Robert’s column

Robert Barron column: Contaminated soil fight not over

I expect that leaving the soil in place is a huge mistake

In the years I’ve been covering the contaminated soil story at Shawnigan Lake, I don’t recall anyone from that community saying it would be a good idea to leave the soil in place.

Yet, that’s exactly what the government intends to do.

The plan, announced in early July, calls for the approximately 100,000 tonnes of contaminated soil that was trucked to the site on Stebbings Road over the years the old quarry was in operation as soil-storage facility to stay, and to cap it with an additional 70,000 tonnes of industrial grade fill as well.

The government believes the contaminated soil will be sealed in such a way that no additional water can enter and, ultimately, the soil will be so dry that no leachate will be generated; therefore the environment is supposed to be adequately protected.

George Heyman, B.C.’s minister of environment and climate change strategy, has said the plan has been reviewed by the ministry’s technical staff, is based on science and was reviewed and checked by three sets of qualified professionals and firms.

But Bernie Juurlink, a member of the Shawnigan Research Group which has been monitoring the site for years, told me last year that the group’s research suggests that the soil site was leaking unacceptably, and that the base liner for all that contaminated soil is inadequate.

The research by the SRG, and other groups and individuals, had long raised fears in the community that the local drinking water would be contaminated through leaching from the site, where rain seeps into the ground, dissolves chemicals and contaminants in the soil and transports them into underground water supplies.

The watershed in that area serves the approximately 12,000 people of Shawnigan Lake and acts as a backup water supply for various communities in the Cowichan Valley Regional District.

Sonia Furstenau, Cowichan Valley’s MLA who had fought for years to have the site shut down, said it was never an appropriate location for contaminated soil in the first place, and that the soil should not stay there.

“This is a site that is above that drinking watershed, sitting on top of groundwater with surface water wrapping around it,” she said in a previous interview.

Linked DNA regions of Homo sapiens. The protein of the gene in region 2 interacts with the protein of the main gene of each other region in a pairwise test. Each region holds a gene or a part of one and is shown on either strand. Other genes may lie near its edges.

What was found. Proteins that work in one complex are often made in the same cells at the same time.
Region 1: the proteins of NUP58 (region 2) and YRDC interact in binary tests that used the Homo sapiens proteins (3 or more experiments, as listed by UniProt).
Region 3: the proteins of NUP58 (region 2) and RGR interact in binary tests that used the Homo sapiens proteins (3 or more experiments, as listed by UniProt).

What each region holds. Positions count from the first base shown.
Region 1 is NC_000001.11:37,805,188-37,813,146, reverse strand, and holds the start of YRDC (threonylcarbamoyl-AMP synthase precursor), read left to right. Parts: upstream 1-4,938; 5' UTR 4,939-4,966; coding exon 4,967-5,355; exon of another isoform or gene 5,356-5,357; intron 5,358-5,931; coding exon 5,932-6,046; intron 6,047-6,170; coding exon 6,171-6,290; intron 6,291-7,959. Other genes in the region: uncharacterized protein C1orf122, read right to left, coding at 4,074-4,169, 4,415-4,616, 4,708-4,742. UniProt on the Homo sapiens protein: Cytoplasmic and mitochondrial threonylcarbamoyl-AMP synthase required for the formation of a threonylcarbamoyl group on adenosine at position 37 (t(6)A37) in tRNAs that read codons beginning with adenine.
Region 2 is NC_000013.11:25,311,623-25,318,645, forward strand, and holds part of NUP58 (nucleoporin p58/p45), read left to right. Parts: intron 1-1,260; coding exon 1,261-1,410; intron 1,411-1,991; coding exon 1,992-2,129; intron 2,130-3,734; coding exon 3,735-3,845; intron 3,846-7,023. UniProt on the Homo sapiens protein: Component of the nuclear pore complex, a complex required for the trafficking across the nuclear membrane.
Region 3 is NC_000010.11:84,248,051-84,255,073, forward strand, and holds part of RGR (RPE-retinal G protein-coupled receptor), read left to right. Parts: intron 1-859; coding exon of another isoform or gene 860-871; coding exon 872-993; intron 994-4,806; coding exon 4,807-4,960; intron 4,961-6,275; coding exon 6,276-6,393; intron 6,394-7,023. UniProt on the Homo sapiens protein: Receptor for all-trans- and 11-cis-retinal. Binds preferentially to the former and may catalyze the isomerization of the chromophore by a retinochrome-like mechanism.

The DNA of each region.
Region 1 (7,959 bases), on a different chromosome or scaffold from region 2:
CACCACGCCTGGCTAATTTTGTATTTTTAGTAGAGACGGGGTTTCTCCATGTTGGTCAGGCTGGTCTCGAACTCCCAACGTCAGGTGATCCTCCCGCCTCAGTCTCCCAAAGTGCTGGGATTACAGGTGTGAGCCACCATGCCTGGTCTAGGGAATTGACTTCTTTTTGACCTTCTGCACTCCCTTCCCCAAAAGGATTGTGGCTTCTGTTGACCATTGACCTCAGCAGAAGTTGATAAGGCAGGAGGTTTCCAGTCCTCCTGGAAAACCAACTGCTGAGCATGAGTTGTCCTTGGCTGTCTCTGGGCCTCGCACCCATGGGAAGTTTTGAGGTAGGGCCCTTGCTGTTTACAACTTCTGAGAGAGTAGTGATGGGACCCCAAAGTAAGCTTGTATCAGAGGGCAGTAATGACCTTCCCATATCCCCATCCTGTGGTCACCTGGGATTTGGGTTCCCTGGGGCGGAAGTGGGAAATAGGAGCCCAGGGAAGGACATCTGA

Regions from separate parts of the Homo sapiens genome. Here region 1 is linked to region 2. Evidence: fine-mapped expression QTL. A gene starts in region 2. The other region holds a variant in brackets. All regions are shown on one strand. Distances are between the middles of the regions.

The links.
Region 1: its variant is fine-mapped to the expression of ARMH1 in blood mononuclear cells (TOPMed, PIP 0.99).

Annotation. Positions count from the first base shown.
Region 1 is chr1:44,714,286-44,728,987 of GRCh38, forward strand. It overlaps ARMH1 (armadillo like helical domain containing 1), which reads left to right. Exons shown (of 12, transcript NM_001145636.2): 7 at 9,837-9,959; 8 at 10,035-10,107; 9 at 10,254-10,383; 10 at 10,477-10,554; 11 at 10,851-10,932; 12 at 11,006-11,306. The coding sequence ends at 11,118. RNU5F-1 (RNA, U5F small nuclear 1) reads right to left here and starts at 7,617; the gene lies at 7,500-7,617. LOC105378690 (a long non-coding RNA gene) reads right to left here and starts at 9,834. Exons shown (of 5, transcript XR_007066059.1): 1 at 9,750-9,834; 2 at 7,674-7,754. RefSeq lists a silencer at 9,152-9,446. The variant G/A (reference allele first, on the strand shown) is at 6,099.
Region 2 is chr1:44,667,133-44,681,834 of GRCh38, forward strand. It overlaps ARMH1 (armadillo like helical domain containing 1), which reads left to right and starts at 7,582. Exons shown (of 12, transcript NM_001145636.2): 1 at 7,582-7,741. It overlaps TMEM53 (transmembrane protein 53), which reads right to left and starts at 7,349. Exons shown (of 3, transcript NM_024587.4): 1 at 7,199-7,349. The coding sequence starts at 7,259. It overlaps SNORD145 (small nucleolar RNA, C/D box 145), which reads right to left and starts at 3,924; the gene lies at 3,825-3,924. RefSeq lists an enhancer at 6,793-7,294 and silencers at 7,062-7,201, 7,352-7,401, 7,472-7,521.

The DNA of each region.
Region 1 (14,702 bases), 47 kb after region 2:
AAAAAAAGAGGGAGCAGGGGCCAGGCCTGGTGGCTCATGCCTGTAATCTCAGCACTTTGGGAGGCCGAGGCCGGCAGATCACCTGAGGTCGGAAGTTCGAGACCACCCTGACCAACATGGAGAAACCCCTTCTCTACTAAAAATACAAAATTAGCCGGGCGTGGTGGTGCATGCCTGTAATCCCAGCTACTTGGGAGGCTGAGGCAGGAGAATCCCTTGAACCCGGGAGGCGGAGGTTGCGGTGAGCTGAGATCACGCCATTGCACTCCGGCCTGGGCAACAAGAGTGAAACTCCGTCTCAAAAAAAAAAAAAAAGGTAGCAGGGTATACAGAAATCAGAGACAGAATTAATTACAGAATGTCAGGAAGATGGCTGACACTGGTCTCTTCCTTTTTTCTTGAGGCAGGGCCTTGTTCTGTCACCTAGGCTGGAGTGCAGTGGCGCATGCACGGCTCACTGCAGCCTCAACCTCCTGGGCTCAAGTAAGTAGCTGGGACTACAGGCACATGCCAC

It seems to me that the ministry is more motivated by the fact that the removal of the contaminated soil is estimated to be in the range of approximately $11 million, rather than any deep concerns for the environment and the surrounding communities.

I expect that leaving the soil in place is a huge mistake, and it seems that the government has not learned any lessons from the years of lawsuits and demonstrations by the local citizens that were instrumental in shutting the operation down in the first place.

If the government thinks that the decision to leave the soil there will meet only light opposition, they obviously haven’t done their homework.

In fact, a community town hall meeting, hosted by Sierra Acton, the director for Shawnigan Lake at the Cowichan Valley Regional District, to discuss the final closure plan of the site, was held just last night, and it was supposed to attract a big crowd.

We’ll likely be hearing of their plans very soon.

The long saga of the contaminated soil site is not over.

Not by a long shot.

Like us on Facebook and follow us on Twitter

Just Posted

J.H. Whittome’ is still with us as a downtown landmark

From one angle, Whittome history is Duncan history

Richard Peter pivots to para badminton

Duncan’s Paralympic champ making Parapan Am debut in new sport

New owner, new era for junior B Islanders

Carl Ollech takes the reins at Kerry Park

Shirley Skolos, former Citizen publisher, dies after battle with cancer

Well known for her enthusiasm and energy, Skolos succumbed early Aug. 21

Fire damages Vancouver Island medical marijuana facility

Fire broke out at an industrial facility at the corner of Drinkwater… Continue reading

B.C. sockeye returns drop as official calls 2019 ‘extremely challenging’

Federal government says officials are seeing the same thing off Alaska and Washington state

Expanded support to help B.C. youth from care attend university still falling short

Inadequate support, limited awareness and eligibility restrictions some of the existing challenges

Ethnic media aim to help maintain boost in voting by new Canadians

Statistics Canada says new Canadians made up about one-fifth of the voting population in 2016

Cross-examination begins for B.C. dad accused of killing young daughters

Andrew Berry is charged in the deaths of six-year-old Chloe and four-year-old Aubrey in 2017

Dog attacked by river otters, Penticton owner says

Marie Fletcher says her dog was pulled underwater by four river otters in the Penticton Channel

BC SPCA overwhelmed with cats, kittens needing homes

Large number of cruelty investigations, plus normal ‘kitten season’ to blame

Wife charged in husband’s death in Sechelt

Karin Fischer has been charged with second-degree murder in the death of her husband, Max

B.C. Hydro applies for rare cut in electricity rates next year

Province wrote off $1.1 billion debt to help reverse rate increase

Retired Vancouver Island teacher ‘Set for Life’ after $675K lottery win

Patrick Shannon plans to buy new sails for his sailboat

Most Read